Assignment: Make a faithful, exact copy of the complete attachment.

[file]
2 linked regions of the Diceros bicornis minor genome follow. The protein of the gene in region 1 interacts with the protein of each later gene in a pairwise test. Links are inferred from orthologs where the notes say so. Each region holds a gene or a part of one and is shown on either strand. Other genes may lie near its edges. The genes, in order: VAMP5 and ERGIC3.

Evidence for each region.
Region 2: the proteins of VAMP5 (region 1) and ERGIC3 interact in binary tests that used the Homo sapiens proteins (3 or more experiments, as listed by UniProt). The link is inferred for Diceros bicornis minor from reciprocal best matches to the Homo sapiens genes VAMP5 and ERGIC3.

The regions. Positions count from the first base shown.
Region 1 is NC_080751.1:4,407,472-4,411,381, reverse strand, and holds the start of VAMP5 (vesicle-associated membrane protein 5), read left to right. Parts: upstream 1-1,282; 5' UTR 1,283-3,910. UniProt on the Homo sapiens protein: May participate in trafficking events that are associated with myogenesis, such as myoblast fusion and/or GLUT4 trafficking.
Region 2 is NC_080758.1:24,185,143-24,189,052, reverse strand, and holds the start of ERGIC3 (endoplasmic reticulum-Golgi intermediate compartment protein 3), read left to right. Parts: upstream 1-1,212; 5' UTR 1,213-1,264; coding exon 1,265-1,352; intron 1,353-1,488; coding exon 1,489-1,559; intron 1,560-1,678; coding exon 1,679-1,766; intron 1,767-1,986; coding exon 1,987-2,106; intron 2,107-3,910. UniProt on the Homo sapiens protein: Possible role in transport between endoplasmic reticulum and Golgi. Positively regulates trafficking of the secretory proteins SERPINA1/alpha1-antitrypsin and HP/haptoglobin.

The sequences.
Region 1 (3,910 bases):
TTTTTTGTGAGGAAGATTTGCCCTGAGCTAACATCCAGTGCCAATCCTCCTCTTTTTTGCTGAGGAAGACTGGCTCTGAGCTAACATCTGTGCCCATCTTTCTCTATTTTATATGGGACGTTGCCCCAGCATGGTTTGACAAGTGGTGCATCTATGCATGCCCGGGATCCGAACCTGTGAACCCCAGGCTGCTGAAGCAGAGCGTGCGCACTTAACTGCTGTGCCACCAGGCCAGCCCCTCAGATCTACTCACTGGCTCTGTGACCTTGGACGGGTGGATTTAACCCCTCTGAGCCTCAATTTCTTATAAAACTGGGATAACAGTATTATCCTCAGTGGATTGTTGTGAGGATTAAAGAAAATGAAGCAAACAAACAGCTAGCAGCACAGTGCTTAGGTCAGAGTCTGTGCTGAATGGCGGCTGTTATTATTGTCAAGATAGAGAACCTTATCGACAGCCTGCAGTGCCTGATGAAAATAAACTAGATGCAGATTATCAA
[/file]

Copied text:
2 linked regions of the Diceros bicornis minor genome follow. The protein of the gene in region 1 interacts with the protein of each later gene in a pairwise test. Links are inferred from orthologs where the notes say so. Each region holds a gene or a part of one and is shown on either strand. Other genes may lie near its edges. The genes, in order: VAMP5 and ERGIC3.

Evidence for each region.
Region 2: the proteins of VAMP5 (region 1) and ERGIC3 interact in binary tests that used the Homo sapiens proteins (3 or more experiments, as listed by UniProt). The link is inferred for Diceros bicornis minor from reciprocal best matches to the Homo sapiens genes VAMP5 and ERGIC3.

The regions. Positions count from the first base shown.
Region 1 is NC_080751.1:4,407,472-4,411,381, reverse strand, and holds the start of VAMP5 (vesicle-associated membrane protein 5), read left to right. Parts: upstream 1-1,282; 5' UTR 1,283-3,910. UniProt on the Homo sapiens protein: May participate in trafficking events that are associated with myogenesis, such as myoblast fusion and/or GLUT4 trafficking.
Region 2 is NC_080758.1:24,185,143-24,189,052, reverse strand, and holds the start of ERGIC3 (endoplasmic reticulum-Golgi intermediate compartment protein 3), read left to right. Parts: upstream 1-1,212; 5' UTR 1,213-1,264; coding exon 1,265-1,352; intron 1,353-1,488; coding exon 1,489-1,559; intron 1,560-1,678; coding exon 1,679-1,766; intron 1,767-1,986; coding exon 1,987-2,106; intron 2,107-3,910. UniProt on the Homo sapiens protein: Possible role in transport between endoplasmic reticulum and Golgi. Positively regulates trafficking of the secretory proteins SERPINA1/alpha1-antitrypsin and HP/haptoglobin.

The sequences.
Region 1 (3,910 bases):
TTTTTTGTGAGGAAGATTTGCCCTGAGCTAACATCCAGTGCCAATCCTCCTCTTTTTTGCTGAGGAAGACTGGCTCTGAGCTAACATCTGTGCCCATCTTTCTCTATTTTATATGGGACGTTGCCCCAGCATGGTTTGACAAGTGGTGCATCTATGCATGCCCGGGATCCGAACCTGTGAACCCCAGGCTGCTGAAGCAGAGCGTGCGCACTTAACTGCTGTGCCACCAGGCCAGCCCCTCAGATCTACTCACTGGCTCTGTGACCTTGGACGGGTGGATTTAACCCCTCTGAGCCTCAATTTCTTATAAAACTGGGATAACAGTATTATCCTCAGTGGATTGTTGTGAGGATTAAAGAAAATGAAGCAAACAAACAGCTAGCAGCACAGTGCTTAGGTCAGAGTCTGTGCTGAATGGCGGCTGTTATTATTGTCAAGATAGAGAACCTTATCGACAGCCTGCAGTGCCTGATGAAAATAAACTAGATGCAGATTATCAA